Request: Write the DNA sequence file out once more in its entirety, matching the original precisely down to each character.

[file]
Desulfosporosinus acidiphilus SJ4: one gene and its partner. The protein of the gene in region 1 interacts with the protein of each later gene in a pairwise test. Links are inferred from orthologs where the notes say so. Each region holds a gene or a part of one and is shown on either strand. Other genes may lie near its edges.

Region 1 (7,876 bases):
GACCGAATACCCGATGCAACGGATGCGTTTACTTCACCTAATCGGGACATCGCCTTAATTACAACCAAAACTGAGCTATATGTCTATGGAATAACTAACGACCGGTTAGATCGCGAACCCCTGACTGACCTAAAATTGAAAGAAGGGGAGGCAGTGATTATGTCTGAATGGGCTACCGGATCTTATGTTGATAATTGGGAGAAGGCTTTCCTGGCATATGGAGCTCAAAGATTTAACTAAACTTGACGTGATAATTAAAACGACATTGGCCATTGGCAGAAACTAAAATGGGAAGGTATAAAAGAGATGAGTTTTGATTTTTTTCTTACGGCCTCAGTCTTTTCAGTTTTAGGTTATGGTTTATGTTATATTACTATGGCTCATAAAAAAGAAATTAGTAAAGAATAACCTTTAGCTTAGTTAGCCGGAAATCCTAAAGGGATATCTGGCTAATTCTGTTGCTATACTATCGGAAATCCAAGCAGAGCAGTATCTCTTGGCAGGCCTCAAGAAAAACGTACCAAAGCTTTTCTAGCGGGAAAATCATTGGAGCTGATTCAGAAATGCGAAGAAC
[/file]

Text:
Desulfosporosinus acidiphilus SJ4: one gene and its partner. The protein of the gene in region 1 interacts with the protein of each later gene in a pairwise test. Links are inferred from orthologs where the notes say so. Each region holds a gene or a part of one and is shown on either strand. Other genes may lie near its edges.

Region 1 (7,876 bases):
GACCGAATACCCGATGCAACGGATGCGTTTACTTCACCTAATCGGGACATCGCCTTAATTACAACCAAAACTGAGCTATATGTCTATGGAATAACTAACGACCGGTTAGATCGCGAACCCCTGACTGACCTAAAATTGAAAGAAGGGGAGGCAGTGATTATGTCTGAATGGGCTACCGGATCTTATGTTGATAATTGGGAGAAGGCTTTCCTGGCATATGGAGCTCAAAGATTTAACTAAACTTGACGTGATAATTAAAACGACATTGGCCATTGGCAGAAACTAAAATGGGAAGGTATAAAAGAGATGAGTTTTGATTTTTTTCTTACGGCCTCAGTCTTTTCAGTTTTAGGTTATGGTTTATGTTATATTACTATGGCTCATAAAAAAGAAATTAGTAAAGAATAACCTTTAGCTTAGTTAGCCGGAAATCCTAAAGGGATATCTGGCTAATTCTGTTGCTATACTATCGGAAATCCAAGCAGAGCAGTATCTCTTGGCAGGCCTCAAGAAAAACGTACCAAAGCTTTTCTAGCGGGAAAATCATTGGAGCTGATTCAGAAATGCGAAGAAC